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Dear BA Foodist,
Cilantro is everywhere, and I hate it. Is there another herb I can use in its place?
--Jessica *******, Santa Cruz, CA

Dear Jessica,

Do you want the good news or the bad news first? The bad news: No, there really isn't a replacement herb for cilantro, also known as fresh coriander. Flat-leaf parsley looks similar, but the flavors couldn't be more different. I have a friend who minces a little basil, a little parsley, and a little mint to mimic the taste and texture of cilantro. She claims it does the trick. Having tried her salsa, I don't think so.

The good news? You're not alone. We all know someone who won't go into a room where cilantro is being served. Most of these haters describe the aroma and flavor as "soapy," and some scientists believe that there is a specific gene that causes such a reaction. Cilantro does lose some of its aroma when heated, but, unfortunately for you, it is most often served in its raw state.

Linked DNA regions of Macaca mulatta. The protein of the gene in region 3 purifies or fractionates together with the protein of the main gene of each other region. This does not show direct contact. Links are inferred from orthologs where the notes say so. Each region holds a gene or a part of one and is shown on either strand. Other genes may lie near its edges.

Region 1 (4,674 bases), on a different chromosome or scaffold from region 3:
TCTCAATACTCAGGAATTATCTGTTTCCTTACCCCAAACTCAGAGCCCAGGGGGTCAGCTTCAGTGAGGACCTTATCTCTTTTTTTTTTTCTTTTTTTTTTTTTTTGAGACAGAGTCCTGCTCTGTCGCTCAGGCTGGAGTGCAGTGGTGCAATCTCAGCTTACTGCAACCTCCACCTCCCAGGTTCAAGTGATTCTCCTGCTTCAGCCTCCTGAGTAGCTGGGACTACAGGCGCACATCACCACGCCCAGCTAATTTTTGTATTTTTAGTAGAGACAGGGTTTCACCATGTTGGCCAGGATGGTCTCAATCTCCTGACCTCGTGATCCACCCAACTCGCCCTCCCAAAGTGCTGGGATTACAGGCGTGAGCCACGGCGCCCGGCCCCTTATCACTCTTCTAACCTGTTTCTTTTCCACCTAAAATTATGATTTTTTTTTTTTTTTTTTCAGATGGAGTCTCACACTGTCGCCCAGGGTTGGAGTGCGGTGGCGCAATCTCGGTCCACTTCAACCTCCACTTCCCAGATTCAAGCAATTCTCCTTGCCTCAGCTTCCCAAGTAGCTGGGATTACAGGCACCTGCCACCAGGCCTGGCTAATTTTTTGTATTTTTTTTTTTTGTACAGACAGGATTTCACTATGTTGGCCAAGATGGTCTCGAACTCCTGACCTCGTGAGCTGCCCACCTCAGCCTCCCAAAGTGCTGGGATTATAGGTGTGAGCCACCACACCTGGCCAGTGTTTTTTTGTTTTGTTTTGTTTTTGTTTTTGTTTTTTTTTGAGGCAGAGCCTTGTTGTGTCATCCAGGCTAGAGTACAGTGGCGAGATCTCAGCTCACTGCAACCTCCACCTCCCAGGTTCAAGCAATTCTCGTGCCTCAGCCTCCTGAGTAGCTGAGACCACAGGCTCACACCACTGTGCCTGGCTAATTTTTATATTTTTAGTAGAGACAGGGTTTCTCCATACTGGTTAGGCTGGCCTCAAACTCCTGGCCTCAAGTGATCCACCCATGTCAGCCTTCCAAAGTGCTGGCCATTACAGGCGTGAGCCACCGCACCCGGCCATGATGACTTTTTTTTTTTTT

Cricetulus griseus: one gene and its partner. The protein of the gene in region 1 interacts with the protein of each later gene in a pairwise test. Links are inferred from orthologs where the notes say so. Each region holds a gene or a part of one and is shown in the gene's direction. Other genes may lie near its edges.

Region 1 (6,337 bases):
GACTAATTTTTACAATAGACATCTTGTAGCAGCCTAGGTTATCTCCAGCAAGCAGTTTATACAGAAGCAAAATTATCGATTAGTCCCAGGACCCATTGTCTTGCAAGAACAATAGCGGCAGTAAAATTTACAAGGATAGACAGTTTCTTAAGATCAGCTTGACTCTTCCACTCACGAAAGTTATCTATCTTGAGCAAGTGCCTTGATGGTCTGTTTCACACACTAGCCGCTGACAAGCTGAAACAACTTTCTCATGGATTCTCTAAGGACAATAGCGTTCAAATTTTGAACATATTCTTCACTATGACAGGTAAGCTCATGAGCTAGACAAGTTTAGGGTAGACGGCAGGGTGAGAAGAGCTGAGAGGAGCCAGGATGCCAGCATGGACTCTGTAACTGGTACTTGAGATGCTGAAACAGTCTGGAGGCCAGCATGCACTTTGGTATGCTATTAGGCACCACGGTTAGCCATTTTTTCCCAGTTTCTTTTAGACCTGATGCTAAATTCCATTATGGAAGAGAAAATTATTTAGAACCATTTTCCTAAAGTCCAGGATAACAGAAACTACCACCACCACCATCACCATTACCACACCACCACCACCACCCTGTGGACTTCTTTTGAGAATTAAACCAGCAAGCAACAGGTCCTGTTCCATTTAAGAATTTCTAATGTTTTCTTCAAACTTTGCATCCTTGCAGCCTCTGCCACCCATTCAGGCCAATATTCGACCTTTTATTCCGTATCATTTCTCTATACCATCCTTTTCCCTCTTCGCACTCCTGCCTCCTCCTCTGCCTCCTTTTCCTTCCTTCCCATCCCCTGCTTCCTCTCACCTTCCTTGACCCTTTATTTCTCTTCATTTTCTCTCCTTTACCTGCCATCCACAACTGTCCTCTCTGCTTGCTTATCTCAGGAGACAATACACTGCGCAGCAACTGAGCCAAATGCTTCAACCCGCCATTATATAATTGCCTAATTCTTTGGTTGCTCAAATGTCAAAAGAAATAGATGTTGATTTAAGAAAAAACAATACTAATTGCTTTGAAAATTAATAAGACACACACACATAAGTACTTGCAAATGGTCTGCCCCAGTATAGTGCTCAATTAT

There's more bad news, too. Cilantro is said to be the world's most widely consumed fresh herb, used in abundance in Latin America, India, China, Southeast Asia, Africa, and the Middle East. In the future, as cooking from those areas grows more and more popular in America, you're going to see lots more cilantro.

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